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A Collaboration That Transcends its Subject Matter

A Collaboration That Transcends its Subject Matter
Brian Cook, Social Studies faculty

“Let’s set up a Zoom, compare notes, and see what might be possible?”

This short, quick email message in the Spring of 2021 was the beginning of the Dana Hall - Belmont Hill Economics Collaboration. It was also the beginning of our return to normalcy as the educational community began to emerge from COVID-19. Jess Keimowitz, Dana Hall’s Upper School Director at that time, had a conversation or two with her counterpart at Belmont Hill, “kicking the tires” on possible avenues for academic collaboration. This subsequently led to my email exchange with George Sullivan, Belmont Hill Economics faculty, exploring what we might do together. The possibility of collaborating and interacting with the Belmont Hill community was in and of itself exciting. It was especially so, coming when it did, at a time when a year of hybrid learning and “Zooming” had made us all acutely aware of the power of interaction and the bedrock truth that all learning is fundamentally social.

We had a couple of Zoom calls, exchanged documents, notes, and ideas, and committed to each other that we would start small, experiment, and see what might come of things. In our first year, we had one in-person interaction at Belmont Hill, a “pizza seminar” about monetary policy and government intervention during the housing crisis of 2007. Students from both schools listened to a guest speaker and then had the opportunity to engage in a vigorous Q&A. In subsequent years, we’ve had multiple “pizza seminars” at both Dana Hall and Belmont Hill, learning about topics as varied as government intervention in health insurance markets and the economic factors at play in the 2022 and 2024 elections. The seminars have developed to include breakout sessions, each with a mix of students from Dana Hall and Belmont Hill, led by Dana Hall and Belmont Hill faculty. Future plans include collaborating on professional-style academic conferences where students can present the research they are doing in each of their classes.  We also have explored the idea of jointly developing economics projects. We have even begun examining how this collaboration might propagate out through other disciplines in our schools.

Dana Hall Economics students collaborate with Belmont Hill Economics students

In year three of an ongoing collaboration between Dana Hall and Belmont Hill Economics courses, students heard from Peter Flaherty, Belmont Hill parent and political consultant, who spoke about presidential politics.


The collaborations have been a great success. Students from both schools have been exposed to a number of very real-world applications of the theories and concepts they are learning in their courses. They are interacting with experts in their field. They are learning with and from each other. George and I have developed a very strong working relationship that has already benefited both of us beyond this specific collaboration; I have had many conversations with George about learning and teaching that transcend the immediate context of our economics collaboration. I have learned a great deal from him, and I hope that I have returned the favor. On top of all of these wonderful outcomes, this collaboration has strengthened my commitment to and understanding of several curriculum design principles.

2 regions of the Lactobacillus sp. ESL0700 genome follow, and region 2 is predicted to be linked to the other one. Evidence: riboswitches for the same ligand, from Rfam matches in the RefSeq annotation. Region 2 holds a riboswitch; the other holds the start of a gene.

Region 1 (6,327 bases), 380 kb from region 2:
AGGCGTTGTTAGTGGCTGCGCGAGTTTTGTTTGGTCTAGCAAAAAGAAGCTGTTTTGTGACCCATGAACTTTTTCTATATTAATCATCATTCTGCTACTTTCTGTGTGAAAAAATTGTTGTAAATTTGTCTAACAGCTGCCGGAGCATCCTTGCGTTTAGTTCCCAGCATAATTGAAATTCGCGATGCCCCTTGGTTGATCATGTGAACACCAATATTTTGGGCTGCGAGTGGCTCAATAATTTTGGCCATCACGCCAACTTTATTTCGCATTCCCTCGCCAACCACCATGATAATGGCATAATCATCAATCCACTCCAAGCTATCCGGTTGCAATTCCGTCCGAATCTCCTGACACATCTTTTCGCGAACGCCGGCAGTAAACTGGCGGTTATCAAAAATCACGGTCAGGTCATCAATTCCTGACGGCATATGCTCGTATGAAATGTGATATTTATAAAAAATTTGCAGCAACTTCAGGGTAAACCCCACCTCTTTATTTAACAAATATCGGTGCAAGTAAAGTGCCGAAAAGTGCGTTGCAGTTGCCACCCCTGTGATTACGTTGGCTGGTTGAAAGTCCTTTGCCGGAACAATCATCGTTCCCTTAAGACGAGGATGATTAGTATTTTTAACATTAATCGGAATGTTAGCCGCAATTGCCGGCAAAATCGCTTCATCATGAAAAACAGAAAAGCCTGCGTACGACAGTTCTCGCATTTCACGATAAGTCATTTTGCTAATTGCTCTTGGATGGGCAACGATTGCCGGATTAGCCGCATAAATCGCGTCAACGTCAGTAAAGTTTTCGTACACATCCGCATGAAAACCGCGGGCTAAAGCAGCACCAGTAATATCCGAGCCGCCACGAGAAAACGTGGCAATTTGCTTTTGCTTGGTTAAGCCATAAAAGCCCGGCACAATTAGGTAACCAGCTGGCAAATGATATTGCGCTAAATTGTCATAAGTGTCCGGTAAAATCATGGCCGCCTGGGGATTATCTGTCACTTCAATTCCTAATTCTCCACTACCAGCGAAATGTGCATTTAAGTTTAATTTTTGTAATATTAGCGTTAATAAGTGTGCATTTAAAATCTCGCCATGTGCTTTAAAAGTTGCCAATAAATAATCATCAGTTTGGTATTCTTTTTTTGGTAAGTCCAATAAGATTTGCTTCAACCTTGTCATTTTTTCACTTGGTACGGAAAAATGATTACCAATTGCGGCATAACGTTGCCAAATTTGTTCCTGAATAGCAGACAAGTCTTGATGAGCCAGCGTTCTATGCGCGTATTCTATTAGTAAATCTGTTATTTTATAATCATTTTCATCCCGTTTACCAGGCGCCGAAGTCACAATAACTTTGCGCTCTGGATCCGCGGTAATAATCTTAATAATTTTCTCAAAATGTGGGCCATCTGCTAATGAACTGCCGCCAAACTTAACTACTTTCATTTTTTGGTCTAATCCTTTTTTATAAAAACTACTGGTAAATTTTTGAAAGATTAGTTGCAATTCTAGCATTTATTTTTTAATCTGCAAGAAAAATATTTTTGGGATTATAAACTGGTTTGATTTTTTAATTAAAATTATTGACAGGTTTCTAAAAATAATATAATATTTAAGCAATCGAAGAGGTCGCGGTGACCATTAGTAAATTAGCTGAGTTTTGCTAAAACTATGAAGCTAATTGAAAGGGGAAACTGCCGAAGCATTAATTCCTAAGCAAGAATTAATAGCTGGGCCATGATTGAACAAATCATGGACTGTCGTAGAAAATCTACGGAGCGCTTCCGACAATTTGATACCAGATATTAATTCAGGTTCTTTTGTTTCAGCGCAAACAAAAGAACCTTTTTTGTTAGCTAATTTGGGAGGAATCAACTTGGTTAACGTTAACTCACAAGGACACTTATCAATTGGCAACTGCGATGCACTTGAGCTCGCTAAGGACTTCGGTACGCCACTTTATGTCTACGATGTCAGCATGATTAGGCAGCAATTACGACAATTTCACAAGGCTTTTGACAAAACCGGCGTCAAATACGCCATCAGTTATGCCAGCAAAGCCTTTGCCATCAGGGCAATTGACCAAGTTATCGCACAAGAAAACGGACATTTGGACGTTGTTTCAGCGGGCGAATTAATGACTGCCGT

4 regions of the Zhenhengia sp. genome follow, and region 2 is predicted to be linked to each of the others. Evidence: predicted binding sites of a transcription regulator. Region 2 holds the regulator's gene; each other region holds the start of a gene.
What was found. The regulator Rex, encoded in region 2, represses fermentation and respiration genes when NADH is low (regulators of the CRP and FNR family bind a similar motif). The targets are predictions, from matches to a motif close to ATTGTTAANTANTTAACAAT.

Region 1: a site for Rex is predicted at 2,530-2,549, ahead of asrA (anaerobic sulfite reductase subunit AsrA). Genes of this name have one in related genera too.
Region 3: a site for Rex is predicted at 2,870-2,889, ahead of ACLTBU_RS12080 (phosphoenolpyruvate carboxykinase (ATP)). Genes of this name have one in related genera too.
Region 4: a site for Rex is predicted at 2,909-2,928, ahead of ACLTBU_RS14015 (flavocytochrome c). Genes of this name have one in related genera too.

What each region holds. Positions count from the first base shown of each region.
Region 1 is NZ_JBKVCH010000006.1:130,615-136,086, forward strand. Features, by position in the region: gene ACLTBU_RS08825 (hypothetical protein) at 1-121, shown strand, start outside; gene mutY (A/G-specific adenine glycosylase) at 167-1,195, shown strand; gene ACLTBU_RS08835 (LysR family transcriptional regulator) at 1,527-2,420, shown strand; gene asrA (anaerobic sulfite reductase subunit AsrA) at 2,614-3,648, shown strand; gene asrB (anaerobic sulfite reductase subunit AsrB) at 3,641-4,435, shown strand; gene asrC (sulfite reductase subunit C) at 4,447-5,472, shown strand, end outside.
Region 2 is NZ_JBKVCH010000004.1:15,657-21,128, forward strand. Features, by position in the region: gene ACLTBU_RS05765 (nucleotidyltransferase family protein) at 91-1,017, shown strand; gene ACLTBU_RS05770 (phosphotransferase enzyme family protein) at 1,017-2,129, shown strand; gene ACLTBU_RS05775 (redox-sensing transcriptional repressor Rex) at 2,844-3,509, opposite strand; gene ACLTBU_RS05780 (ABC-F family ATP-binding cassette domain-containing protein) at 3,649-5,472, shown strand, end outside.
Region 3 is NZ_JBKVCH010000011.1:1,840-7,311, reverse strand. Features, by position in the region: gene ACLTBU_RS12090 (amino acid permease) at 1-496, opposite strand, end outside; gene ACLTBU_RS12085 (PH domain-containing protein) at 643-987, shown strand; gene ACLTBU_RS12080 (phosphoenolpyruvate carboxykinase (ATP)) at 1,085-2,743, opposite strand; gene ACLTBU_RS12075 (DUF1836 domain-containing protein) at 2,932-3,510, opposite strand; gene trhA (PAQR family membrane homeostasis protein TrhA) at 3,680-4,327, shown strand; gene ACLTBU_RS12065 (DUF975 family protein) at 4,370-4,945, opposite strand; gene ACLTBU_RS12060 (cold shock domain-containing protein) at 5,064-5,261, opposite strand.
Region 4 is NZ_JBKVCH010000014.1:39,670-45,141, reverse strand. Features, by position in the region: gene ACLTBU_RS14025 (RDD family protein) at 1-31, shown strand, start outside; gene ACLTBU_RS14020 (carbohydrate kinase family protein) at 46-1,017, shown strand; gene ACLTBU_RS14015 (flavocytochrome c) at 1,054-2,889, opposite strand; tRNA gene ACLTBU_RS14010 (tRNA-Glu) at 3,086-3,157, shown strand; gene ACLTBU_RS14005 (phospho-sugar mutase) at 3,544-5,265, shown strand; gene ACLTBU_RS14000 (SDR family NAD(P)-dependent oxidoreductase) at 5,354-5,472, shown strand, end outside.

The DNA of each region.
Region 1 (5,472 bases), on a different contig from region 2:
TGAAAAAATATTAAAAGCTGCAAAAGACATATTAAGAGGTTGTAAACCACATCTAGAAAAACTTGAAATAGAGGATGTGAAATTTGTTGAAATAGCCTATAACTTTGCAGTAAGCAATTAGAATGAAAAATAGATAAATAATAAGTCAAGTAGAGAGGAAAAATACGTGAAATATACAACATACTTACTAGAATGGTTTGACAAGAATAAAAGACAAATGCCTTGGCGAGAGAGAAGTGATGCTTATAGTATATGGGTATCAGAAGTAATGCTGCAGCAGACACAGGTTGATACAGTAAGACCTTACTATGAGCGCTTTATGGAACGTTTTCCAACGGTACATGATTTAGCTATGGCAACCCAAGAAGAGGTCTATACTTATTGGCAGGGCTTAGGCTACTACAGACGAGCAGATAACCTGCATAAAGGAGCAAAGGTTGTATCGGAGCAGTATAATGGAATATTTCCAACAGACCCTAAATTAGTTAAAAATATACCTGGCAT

Start Small: Find ways to simply get started with a project or initiative - it’s easier to “course correct” than it is to get things moving in the first place. Starting small increases the likelihood that you’ll be able to reach your desired outcomes, and this will help you build momentum to develop other features of your project or initiative. Starting small gives you traction, allows you to learn from your mistakes, and scale up your efforts in an informed way.

Capitalize on Opportunities: This collaboration is in and of itself an example of this principle. I had not been considering exploring an interscholastic collaboration in the Spring of 2021 — at least not actively considering it. The opportunity to explore this conversation with Belmont Hill came up at a time when I could easily have “taken a pass” — we were all doing the best we could to manage hybrid learning in a COVID environment, and it would have been very easy to say “maybe later.” Grabbing this opportunity when it was there, at that moment, was likely the ONLY way that this collaboration would be able to get off the ground.

Don’t Let the Perfect be the Enemy of the Good: George and I have had numerous planning and design conversations, and we have some fairly ambitious plans for where this collaboration can go. We have not gotten there yet — indeed, developing our biggest ideas might be a year or two away. The collaboration is not yet perfect — the events themselves have not always necessarily been exactly what we would like them to be.  If we had held out or waited for the perfect conditions to deliver our most ambitious ideas, we’d likely STILL be only trading emails. Do what you can when you can, and build on what you do.

As much as these are touchstone design principles for me as an educator, I think they can be very grounding ideas for students, too. Education is not just the acquisition of knowledge or the mastery of skills, though both of these are a fundamental part of education. From the learner’s perspective, education is the process of engaging in experiences that create opportunities for transformation; education is the way you become the person you want to be, the best possible version of yourself. How do you do that? Well, remembering to start small, capitalize on opportunities, and don’t let the perfect be the enemy of the good is a great way to begin!